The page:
In article      
 
[15]  Benzie, I.F. and Strain, J.J, The Ferric Reducing Ability of Plasma (FRAP) as a measure of antioxidant power: The FRAP assay. Anal. Biochem., 239, 70-76 1996.
In article      CrossRefPubMed
 
[16]  Metcalfe, C.R., Chalk, L, Anatomy of Dicotyledons (First edition ed., Vol. 1) London : Oxford university Press. 1957.
In article      
 
[17]  Sudhakaran, 2012. Botanical pharmacognosy of Andrographis paniculata (Burm.F. Wall.Ex. Nees. Pharmacognosy Journal 4 , 1-10,2012.
In article      
 
[18]  Branislava Lakušić, Violeta Popov, and Dušanka Runjajić-Antić, Morpho-anatomical characteristics of the raw material of the herbal Drug olivae folium and its counterfeits. Arch. Biol. Sci., Belgrade, 59 (3), 187-192 2007.
In article      
 
[19]  Pravin H. Nikam, Joseph Kareparamban., Aruna Jadhav and Vilasrao Kadam., Future Trends in Standardization of Herbal Drugs. Journal of Applied Pharmaceutical Science, 2, 38-44, 2012.
In article      
 
[20]  Manoj Kumar Pandey, Singh, G.N., Rajeev, K.R., Sharma and Sneh Lata, Physicochemical standardization of Andrographis paniculata (nees): an ayurvedic drug Inventi Impact: Pharm Analysis & Quality Assurance 2011. [ cited 2013 Jun 22]. Available From http://www. inventi.in/Article/paqa/116/11.aspx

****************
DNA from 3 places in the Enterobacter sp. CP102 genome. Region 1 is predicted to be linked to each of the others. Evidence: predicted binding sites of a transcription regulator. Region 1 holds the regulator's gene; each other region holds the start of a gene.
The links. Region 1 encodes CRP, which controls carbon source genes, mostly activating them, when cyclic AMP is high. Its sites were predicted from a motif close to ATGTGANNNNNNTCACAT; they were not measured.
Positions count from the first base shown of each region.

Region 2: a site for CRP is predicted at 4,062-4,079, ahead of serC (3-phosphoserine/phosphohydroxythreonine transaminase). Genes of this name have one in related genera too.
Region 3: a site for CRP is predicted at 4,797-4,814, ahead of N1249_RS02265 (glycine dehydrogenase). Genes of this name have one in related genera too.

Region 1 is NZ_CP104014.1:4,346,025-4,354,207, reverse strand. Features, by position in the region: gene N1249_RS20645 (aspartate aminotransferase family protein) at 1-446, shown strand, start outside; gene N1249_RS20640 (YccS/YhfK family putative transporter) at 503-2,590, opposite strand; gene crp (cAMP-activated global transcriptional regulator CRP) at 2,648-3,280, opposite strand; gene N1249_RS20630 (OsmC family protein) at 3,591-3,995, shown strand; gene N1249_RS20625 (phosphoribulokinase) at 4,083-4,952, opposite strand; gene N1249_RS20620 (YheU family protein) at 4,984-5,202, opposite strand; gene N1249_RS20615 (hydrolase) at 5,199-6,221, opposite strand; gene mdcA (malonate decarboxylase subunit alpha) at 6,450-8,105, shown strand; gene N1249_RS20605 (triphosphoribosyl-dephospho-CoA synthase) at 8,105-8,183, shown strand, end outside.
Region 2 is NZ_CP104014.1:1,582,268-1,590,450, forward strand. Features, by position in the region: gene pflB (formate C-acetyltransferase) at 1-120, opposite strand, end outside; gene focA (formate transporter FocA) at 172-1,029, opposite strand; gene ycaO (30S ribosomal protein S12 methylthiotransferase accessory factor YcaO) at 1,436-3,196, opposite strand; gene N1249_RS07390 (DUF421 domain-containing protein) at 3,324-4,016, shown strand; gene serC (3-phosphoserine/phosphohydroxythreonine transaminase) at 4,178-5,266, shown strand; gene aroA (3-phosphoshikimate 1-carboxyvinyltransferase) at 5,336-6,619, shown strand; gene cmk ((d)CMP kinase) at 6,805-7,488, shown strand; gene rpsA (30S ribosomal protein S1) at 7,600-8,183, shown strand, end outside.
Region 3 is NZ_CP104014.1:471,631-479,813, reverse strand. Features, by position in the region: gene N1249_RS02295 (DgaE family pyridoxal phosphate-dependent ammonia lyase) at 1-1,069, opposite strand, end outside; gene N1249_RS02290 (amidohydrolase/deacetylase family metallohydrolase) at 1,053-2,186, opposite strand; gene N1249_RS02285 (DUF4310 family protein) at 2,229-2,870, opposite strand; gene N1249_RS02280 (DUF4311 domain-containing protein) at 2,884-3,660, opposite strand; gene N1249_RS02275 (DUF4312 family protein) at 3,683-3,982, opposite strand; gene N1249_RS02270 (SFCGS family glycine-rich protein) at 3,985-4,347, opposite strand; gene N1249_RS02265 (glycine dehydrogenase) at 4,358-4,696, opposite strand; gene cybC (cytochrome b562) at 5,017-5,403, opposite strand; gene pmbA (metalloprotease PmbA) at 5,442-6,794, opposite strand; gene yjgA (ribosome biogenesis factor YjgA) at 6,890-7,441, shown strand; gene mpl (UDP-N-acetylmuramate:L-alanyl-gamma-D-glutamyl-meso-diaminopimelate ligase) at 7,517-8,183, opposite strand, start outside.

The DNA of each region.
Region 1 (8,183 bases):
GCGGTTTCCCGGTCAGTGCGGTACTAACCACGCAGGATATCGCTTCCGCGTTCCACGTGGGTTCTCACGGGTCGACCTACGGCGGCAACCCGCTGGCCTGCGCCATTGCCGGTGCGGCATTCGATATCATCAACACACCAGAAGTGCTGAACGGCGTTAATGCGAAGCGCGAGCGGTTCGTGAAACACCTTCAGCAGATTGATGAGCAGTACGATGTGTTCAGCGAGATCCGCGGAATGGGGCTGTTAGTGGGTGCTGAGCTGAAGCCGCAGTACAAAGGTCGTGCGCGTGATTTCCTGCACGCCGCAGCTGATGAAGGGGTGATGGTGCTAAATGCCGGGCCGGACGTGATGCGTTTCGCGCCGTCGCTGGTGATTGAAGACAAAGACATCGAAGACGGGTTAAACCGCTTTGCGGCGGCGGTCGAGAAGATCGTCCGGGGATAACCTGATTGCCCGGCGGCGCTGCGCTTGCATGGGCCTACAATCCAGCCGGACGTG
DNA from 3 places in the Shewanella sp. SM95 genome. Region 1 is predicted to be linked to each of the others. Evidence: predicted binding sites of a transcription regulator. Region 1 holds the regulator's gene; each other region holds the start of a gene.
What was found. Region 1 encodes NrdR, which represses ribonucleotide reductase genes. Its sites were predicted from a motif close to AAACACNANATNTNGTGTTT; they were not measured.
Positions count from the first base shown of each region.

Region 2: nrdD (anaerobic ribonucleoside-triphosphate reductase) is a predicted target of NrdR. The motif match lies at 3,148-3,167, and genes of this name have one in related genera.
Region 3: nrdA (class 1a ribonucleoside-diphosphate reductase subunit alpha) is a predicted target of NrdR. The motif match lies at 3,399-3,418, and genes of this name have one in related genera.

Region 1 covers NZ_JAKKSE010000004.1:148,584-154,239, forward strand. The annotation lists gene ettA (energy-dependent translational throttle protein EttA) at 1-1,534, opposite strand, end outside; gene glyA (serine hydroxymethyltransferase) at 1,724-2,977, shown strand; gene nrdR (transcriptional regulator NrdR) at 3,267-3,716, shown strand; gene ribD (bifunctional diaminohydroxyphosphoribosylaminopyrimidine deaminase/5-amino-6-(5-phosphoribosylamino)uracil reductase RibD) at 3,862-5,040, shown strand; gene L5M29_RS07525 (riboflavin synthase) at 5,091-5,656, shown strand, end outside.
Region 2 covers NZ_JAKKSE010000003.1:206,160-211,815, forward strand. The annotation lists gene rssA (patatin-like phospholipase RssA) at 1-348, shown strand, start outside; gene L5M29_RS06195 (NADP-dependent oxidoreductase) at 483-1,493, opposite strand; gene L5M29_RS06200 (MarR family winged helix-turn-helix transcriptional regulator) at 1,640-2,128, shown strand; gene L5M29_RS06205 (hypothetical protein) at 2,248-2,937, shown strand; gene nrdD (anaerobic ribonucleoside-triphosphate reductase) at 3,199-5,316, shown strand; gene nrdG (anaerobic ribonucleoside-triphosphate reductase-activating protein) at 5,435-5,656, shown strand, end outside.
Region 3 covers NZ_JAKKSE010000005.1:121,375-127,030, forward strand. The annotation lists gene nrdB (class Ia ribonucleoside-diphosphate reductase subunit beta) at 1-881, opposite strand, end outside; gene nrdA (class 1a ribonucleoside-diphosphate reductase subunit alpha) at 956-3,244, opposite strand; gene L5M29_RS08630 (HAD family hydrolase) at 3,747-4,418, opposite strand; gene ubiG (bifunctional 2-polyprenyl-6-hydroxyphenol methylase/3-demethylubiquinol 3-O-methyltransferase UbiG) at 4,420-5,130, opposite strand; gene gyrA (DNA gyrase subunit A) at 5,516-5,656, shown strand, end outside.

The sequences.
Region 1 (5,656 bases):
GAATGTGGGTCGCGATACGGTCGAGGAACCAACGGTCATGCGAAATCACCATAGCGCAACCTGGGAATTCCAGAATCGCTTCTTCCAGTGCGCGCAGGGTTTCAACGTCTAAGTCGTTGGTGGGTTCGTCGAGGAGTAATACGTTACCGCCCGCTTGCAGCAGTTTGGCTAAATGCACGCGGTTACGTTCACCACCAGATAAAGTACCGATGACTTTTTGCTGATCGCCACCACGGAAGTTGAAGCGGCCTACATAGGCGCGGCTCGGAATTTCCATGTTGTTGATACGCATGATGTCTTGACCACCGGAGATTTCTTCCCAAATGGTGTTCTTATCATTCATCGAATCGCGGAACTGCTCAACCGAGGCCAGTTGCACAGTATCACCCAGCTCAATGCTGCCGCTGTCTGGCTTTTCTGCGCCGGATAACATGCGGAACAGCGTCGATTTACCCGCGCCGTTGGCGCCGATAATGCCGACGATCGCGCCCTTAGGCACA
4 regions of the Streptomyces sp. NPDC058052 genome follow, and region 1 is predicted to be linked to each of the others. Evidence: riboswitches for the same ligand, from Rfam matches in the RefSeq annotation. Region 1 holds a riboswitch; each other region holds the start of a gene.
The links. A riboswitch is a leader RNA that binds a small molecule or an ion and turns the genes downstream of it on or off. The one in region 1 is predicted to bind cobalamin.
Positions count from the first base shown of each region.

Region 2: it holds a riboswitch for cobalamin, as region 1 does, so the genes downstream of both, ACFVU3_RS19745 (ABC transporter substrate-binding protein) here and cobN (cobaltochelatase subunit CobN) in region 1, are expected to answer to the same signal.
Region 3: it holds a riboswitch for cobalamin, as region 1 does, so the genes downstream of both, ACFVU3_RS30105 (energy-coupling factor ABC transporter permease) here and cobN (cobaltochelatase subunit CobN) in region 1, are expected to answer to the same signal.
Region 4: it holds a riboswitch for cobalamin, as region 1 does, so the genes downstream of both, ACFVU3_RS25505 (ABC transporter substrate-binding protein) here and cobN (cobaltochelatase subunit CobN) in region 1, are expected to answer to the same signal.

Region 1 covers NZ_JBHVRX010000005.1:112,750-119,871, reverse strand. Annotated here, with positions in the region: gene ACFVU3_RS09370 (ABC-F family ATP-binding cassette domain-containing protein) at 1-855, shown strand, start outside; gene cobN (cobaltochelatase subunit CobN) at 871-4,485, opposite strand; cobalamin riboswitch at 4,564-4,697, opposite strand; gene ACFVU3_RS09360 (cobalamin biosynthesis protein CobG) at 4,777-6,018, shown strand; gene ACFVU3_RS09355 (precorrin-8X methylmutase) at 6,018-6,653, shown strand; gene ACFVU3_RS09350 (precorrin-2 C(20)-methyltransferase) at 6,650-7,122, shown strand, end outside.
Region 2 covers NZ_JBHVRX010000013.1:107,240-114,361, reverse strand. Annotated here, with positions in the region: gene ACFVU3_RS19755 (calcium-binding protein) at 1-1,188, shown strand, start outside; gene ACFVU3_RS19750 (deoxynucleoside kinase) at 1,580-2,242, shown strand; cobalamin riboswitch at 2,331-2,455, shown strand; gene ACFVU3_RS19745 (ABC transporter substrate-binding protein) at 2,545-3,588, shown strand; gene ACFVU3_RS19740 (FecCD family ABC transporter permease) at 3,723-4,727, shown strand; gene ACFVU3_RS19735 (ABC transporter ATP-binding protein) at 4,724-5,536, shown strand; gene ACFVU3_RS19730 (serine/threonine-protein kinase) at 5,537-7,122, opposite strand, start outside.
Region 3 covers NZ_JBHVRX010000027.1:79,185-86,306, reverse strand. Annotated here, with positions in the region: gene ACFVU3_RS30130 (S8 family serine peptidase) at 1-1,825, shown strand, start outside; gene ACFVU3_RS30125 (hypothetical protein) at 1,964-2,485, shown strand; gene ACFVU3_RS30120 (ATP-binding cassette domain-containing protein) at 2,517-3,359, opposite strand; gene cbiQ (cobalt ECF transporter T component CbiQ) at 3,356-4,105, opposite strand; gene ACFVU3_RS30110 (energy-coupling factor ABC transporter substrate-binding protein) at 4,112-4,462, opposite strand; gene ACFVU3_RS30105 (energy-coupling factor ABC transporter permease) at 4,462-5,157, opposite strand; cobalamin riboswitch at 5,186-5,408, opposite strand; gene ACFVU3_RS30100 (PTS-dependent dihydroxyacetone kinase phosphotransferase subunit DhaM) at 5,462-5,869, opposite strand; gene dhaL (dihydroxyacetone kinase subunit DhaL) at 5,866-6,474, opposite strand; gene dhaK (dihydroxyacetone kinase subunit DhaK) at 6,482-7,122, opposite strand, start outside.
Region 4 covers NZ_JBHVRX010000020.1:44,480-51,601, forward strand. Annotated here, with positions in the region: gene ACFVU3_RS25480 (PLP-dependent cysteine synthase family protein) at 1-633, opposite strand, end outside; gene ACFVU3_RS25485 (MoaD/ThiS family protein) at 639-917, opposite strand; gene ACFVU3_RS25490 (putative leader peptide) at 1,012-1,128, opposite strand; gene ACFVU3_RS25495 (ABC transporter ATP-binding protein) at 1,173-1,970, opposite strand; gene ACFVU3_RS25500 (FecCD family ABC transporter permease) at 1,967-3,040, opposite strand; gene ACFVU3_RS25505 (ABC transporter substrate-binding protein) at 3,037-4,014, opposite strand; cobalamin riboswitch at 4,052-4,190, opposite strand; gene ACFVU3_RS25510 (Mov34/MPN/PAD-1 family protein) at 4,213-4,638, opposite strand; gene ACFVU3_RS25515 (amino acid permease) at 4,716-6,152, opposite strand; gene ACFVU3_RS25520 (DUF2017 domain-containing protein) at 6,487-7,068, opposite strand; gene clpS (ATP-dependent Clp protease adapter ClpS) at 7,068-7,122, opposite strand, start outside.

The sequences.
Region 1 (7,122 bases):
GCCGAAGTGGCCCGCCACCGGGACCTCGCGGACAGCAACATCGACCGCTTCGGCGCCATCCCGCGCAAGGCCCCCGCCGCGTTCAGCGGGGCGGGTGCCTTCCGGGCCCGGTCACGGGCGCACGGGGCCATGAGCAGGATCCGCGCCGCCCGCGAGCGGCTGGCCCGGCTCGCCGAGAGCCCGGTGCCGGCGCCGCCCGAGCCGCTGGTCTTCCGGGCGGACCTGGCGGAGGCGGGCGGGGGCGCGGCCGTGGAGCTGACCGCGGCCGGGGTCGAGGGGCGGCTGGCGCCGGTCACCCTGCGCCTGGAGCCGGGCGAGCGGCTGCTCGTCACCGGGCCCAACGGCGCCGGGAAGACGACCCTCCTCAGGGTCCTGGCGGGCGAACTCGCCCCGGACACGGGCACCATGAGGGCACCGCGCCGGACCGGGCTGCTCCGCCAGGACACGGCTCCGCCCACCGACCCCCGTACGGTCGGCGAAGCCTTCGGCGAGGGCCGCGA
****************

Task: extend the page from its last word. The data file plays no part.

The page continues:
In article      
 
[21]  Suganya Tachakittirungrod, Siriporn Okonogi, Sombat Chowwanapoonpohn. Study on antioxidant activity of certain plants in Thailand:Mechanism of antioxidant action of guava leaf extract. Food Chemistry 103, 381-388, 2007
In article      CrossRef
 
[22]  Eugine Leo Prakash, S. and R. Manavalan, Development, characterisation and/toxicity evaluation of nanoparticles of Andrographolide. Int J Pharm Sci, 4, 497-501, 2012.
In article      
 
[23]  Mondal, A.K, Advanced plant taxonomy; New Delhi: New central Book agency. 2009.
In article      
 
  • CiteULikeCiteULike
  • Digg ThisDigg
  • MendeleyMendeley
  • RedditReddit
  • Google+Google+
  • StumbleUponStumbleUpon
  • Add to DeliciousDelicious
  • FacebookFacebook
  • TwitterTwitter
  • LinkedInLinkedIn